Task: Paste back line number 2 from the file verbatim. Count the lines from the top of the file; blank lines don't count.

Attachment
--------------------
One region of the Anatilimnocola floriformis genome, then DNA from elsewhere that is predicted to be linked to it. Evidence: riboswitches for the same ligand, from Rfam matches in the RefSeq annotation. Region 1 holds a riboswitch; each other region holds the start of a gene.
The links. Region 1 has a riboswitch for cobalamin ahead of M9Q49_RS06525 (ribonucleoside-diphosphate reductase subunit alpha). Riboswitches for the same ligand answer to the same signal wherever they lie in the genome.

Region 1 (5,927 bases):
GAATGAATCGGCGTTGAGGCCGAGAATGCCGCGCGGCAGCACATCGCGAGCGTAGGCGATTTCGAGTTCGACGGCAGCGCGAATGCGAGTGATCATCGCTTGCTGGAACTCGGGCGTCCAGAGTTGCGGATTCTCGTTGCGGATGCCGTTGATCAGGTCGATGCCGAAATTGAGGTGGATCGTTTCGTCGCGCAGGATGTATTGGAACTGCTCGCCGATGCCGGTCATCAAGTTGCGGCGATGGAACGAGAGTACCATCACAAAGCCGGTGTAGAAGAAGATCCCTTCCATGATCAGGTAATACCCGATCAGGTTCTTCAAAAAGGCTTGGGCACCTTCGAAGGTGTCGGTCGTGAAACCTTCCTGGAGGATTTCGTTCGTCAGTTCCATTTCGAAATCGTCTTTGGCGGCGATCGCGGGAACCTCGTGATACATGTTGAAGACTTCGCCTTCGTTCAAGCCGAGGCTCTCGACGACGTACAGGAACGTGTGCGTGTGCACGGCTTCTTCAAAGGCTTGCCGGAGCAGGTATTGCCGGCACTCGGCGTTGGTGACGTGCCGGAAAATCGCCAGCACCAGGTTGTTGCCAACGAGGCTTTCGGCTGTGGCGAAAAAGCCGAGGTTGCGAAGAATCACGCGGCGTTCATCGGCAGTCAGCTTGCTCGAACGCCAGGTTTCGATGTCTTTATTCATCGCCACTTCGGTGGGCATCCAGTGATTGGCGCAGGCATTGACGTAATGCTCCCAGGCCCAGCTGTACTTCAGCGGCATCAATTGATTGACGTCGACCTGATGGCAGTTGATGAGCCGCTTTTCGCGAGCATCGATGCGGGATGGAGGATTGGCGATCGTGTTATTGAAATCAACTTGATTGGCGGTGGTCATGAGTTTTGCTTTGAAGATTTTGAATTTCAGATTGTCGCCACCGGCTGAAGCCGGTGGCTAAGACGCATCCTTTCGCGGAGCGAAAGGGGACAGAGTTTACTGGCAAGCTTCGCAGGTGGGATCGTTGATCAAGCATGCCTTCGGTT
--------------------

The links. Region 1 has a riboswitch for cobalamin ahead of M9Q49_RS06525 (ribonucleoside-diphosphate reductase subunit alpha). Riboswitches for the same ligand answer to the same signal wherever they lie in the genome.